We’ve gone out of our way over the last year to explain that whatever monthly flow was lost to the taper was promptly recouped by corporate management teams via an endless stream of ZIRP-induced buybacks.
Put simply, thanks to the now ubiquitous global hunt for yield, anything that even looks like a creditworthy company can borrow for nothing and then promptly funnel the proceeds into EPS-inflating buybacks. That’s great from a myopic, “let’s worry about this quarter first and longevity later” perspective, but in the long-run, it can’t possibly work as all you’re doing is leveraging the balance sheet to explain away a poor top line.
Indeed, this has become a hot-button issue on the campaign trail as Hillary Clinton, at the likely behest of Cheryl Mills, is out to attack the "tryanny of the next earnings report."
Still, “investors” are stupid (sorry, the filter is off tonight) and algos just scan headlines, so as long as the bottom line looks good, the equity continues to rise. But with Eccles QE gone (for now anyway) and with the cost of capital expected to rise in December (hold your breath), the question is this: what happens to quarterly earnings once the buyback bonanza beat is history?
Citi is now out questioning just how long PMs are going to entertain the proliferation of financial engineering now that i) we're in a revenue recession, and ii) coporate leverage is sitting at record highs.
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Corporate leverage continues to push higher. In Figure 3 we present the debt-to- EBITDA ratio for the average non-fin in the IG and HY markets. We see that in IG leverage rose from 1.8x to 2.1x over the past twelve months, and in HY it rose from 4x to 4.4x (Figure 3). Note that in both markets, at current levels gross leverage for our sample set is well north of the ‘09 highs. Unfortunately, we see little chance that it will decline in the near-term, or even stabilize for that matter, as the earnings backdrop appears to be too soft.
Until recently, rising corporate leverage was primarily the result of companies desire to bolster shareholder value at the expense of bondholders — issue bonds and buy stock or issue bonds and buy a company. But in recent quarters declining earnings have been an important reason for the upward trend (Figure 4).
The 3-fold increase in share buybacks in the past five years has been the key driver of corporate re-leveraging (Figure 5). In large part, buybacks have been the result of strong incentives provided to corporate managers by activists in particular and equity investors in general.
But there are signs that this may be changing. Recent conversations that we’ve had with equity PMs suggest that they have become far more focused on revenue growth, and are placing far less of a premium on any financially engineered EPS growth.
Why might equity investors be less impressed with financially engineered growth now than they were a short while ago? One of the key reasons may simply be because default risk has risen, and historically when default risk rises buybacks tend to fall.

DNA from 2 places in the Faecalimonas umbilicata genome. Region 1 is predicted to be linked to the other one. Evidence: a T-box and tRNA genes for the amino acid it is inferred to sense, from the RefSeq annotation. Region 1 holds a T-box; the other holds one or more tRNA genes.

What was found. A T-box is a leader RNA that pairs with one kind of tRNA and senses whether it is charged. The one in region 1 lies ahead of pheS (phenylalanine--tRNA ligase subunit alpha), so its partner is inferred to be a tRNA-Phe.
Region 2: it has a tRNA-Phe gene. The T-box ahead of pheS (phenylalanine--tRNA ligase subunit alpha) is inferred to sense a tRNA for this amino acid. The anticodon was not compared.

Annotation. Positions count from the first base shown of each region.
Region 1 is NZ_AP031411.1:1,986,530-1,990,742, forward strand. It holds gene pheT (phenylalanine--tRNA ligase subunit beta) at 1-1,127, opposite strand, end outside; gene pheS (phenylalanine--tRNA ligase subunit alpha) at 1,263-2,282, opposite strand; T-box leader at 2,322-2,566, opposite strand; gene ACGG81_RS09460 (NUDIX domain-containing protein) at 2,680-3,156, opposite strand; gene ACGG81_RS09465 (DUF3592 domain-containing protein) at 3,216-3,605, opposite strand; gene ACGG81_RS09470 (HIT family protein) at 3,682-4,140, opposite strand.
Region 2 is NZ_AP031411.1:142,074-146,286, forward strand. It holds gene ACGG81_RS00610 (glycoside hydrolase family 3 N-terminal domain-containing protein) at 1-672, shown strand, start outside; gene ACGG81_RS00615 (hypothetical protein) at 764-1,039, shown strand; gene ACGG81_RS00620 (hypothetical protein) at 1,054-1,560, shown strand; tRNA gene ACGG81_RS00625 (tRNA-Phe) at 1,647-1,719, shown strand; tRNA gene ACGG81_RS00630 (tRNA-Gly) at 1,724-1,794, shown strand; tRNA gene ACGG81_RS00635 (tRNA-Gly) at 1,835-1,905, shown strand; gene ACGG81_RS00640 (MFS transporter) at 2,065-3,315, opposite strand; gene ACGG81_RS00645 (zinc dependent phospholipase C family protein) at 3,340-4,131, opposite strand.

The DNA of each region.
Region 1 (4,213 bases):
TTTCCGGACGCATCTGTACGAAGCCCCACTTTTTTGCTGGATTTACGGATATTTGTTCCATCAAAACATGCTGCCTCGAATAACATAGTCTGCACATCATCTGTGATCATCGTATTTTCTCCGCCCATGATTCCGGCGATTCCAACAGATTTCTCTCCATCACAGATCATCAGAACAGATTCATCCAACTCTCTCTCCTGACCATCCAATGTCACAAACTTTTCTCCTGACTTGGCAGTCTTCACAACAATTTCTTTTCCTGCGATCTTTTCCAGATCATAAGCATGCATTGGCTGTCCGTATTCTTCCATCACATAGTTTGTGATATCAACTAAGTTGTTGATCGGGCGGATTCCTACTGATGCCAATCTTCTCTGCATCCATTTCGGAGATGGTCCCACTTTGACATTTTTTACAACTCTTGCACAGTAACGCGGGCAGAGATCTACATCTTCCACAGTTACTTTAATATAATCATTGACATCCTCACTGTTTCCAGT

This relationship exists in part because equity holders have a claim on future cash flows. While buybacks increase that cash flow stream itself (per share), they also lower the probability of equity holders actually receiving that cash flow stream. After all, should a company default equity holders may very well end up with no claim at all.
Figure 5 highlights the relationship between buybacks and the default rate over time at the macro level, and in Figure 6 we show the debt outstanding and share price relationship for a specific issuer (DAL). Note that we can find any number of examples where more debt equates to a lower share price rather than a higher one.
Given that we are clearly moving into a higher default environment we believe that equity investors may be inclined not to reward stocks that have large buyback programs. And if this is the case, corporate managers will have a diminished incentive to borrow money to finance buybacks.
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Got it. So what Citi is saying is that now that corporate leverage is at record levels, the game is officially up and once the defaults start and the cost of capital begins to rise, no sane equity investors (of course nowadays the idea of a "sane" or even a "human" equity investor is an oxymoron) will ever buy into the story nor even think about throwing money at a secondary.
Needless to say, that's bad news for corporates that have to this point relied on ZIRP to stay afloat and it's also bad news for anyone betting on fresh highs on the S&P. This will only get worse as pressure from Presidential candidates overwhelms the whims of the 2 and 20 crowd when it comes to dictating how corporate management teams finagle the bottom line and so, if Citi is correct, expect PM's to be less impressed with EPS "beats" going forward which means either Janet Yellen will need to step back in to provide the bulge bracket with the monthly dry powder they need to fire up the prop desks, or else it may be time to take profits.